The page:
What It’s Like

comments 14

Once I asked Hafiz
what it was like to be God
and Hafiz told me one night
when he should have been sleeping
he asked himself the very same question
and when he imagined what it was like to be God
he discovered God was imagining
what it was like to be Hafiz.
A psychic tremor occurred
in the air of his breath
like when you know your mother is calling
right before the phone rings,
and when Hafiz answered it
and said “Hello…”
the silence of ten thousand angels
holding the line
awoke him
from one cracking hangover of being.
He said that in that state
he couldn’t help but note
that a rose had appeared
in the dry earth
by the well.

Well, Hafiz said to me,
just like he’d told himself
while still holding the barren receiver
up to the side of his head
and witnessing the beauty all around him
in forms too countless to tally,
there could be many explanations
for a rose.

Sometimes for instance, at dawn,
the atmospheric conditions
are just right to produce the sort of dew
that no seed can deny,
and sometimes a seed is carried
to that unsuspecting spot
of dry and well-trodden earth
by the wind or the storks
or in the belly of a deer
when the deer’s belly,
unbeknownst to the deer,
glimpses the Beloved passing through
in the vessel of a perfect seed
and sculpts its enzymes
to clear a labyrinthine path
so the seed
can pass unharmed,

Hafiz told me,
sometimes the Beloved
takes the most direct route possible,
bypassing the wind and the storks and the deer,
so that a rose can occur
not for any particular reason
but for every reason at once,
as if out of nowhere.
This usually happens, he said,
when you imagine what it might be like
to be God imagining what it might be like
to be you.

And you don’t look away.

Then you get that rose
by the well in the dry earth,
you receive, unbidden,
the urge to forgive everything
that ever was or will be,
but in either case
by the time the townspeople
gather their water
and trek to their homes
and wash their babies
and water their goats
and tidy up the kitchen
they forget they ever saw
that rose (or forgave the world)
until later,
at dinner,
with a Friend,
when the light is gentle
and desires are sated
and candles are flickering in the corners,
they get a fuzzy tickle
in the back of their minds
and they wonder
if this is what it’s really like…

…what it’s really like
to be a thought
inside of God
that’s actually
thinking back.


  1. Beautiful examination of a question that often occurs in my mind Michael. May your existence encounter many roses in the dry earth and in your heart.


    Liked by 3 people

    • Thank you, Linda! It’s fun sometimes to imagine that what we take for granted is actually the rich, interwoven space of inter-being. I think transformation is so often about re-sculpting our mental habits… so we can be aware of what already is…


      Liked by 1 person

    • Thank you, Julie. Glad this piece met you where you are… There’s joy in the realization we are each of us holy… 🙂



  2. Yes, this idea is really fundamental to both ACIM and ACOL. It’s an interesting thing to try and imagine, or to say you’ve experienced. We think sometimes if we were truly one we would read one another’s thoughts all the time or something, but we mistake thought for something personal I think. I think our oneness is deeper than thought perhaps. Thought seems to be something in which we’re drifting that isn’t quite ours at all…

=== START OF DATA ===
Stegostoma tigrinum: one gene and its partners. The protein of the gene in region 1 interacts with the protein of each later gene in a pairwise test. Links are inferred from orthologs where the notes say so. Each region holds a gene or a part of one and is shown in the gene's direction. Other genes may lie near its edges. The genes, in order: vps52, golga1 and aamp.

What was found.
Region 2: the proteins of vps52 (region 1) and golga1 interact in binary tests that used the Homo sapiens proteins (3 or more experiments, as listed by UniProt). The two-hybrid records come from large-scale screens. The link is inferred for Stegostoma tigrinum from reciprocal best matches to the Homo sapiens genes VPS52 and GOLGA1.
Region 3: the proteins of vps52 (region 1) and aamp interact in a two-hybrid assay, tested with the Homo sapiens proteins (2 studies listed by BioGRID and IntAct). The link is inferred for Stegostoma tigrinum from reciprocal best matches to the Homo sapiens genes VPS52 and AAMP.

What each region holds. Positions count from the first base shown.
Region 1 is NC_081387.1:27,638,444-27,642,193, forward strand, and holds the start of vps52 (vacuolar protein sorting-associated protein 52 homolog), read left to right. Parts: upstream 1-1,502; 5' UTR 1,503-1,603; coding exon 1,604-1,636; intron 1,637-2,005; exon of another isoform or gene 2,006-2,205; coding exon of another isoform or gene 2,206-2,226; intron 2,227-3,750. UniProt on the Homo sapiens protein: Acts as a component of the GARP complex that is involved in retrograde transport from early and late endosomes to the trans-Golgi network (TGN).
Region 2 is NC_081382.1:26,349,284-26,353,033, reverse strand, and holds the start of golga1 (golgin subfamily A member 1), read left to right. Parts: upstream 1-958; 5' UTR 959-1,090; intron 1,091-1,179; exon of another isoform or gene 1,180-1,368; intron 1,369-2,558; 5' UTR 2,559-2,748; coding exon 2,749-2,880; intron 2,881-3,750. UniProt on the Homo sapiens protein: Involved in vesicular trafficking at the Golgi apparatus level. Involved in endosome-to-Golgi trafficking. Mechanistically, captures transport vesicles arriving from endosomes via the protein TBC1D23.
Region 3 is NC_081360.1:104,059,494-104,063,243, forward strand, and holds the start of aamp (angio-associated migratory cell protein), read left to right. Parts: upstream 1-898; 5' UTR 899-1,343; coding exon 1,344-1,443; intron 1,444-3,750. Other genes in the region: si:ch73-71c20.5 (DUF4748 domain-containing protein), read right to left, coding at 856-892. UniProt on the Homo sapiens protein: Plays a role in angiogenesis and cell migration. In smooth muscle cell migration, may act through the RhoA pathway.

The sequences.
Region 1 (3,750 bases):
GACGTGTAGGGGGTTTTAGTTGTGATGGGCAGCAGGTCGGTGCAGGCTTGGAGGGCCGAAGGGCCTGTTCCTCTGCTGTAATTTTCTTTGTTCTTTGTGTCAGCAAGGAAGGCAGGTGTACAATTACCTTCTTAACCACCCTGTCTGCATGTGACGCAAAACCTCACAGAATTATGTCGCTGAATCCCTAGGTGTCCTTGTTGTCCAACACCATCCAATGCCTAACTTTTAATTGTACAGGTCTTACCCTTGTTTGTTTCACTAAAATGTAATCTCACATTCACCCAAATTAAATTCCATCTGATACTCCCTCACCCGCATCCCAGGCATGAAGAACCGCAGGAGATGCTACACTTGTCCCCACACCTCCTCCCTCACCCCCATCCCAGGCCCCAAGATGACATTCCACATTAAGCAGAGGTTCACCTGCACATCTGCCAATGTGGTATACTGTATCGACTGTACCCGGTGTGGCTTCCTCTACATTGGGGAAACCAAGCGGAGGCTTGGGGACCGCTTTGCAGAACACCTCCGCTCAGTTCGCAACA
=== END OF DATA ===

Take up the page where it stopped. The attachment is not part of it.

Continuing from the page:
With Love

    Liked by 2 people

    • Yes Michael, I agree that oneness is deeper than thought, as you say; also thought is something we all experience and share in a non-personal way. Beyond that is our essence…and a lot of mystery as to ‘how’ our connectedness is experienced. Your words are often very comforting. I don’t know a whole lot about ACOL, but started reading.

      Liked by 2 people

  3. There was a moment when I finished reading this poem that I felt the connection, like a worm hole in space and time. Like the time I saw the long-stemmed yellow flower growing out of the bricks that make up my church. I’ll never forget that. Thank you for the connection and the memory.

    Liked by 2 people

    • Thank you, JoAnna. Please excuse my delay in responding. We had a death in the family shortly after this piece was posted, and a simultaneous colliding of work deadlines. All is well, I’ve just not had much time to write and respond as I normally might. I love the image of the flower growing out of the bricks at church. Such a symbol of life’s enduring power and sweetness…


      Liked by 1 person

      • Of course. I’m sorry you’re having to deal with a death and the work challenges, but glad all is well. Please take care of you! Peace to you, Michael.

        Liked by 1 person

  4. As I read this, I was reminded of a branch that fell from a very old tall maple during a wind storm and fell in just the perfect place in the seam between sidewalk pieces. It stood straight up even though it was about 3+ feet tall and the seam was only about a half inch thick, there it stood like “look at me, look what I accomplished” and I left it there as I took it as an incredible sign of awesomeness. What were the odds? but then again, with the hand of the universe involved, anything and everything is possible and happening when least expected. Loved this piece Michael and thank you yet again for this gift of your words. Always inspiring me to ponder and believe, and of course, smile 🙂

    Liked by 3 people

    • Thank you, Kim! I love your story of the tree branch standing up even as it has fallen. The perfect strangeness of grace revealed in every day life for those who have eyes to see… which you eminently do… Thanks for reading and sharing your heart here. Hope all is well…

      With Love

      Liked by 1 person

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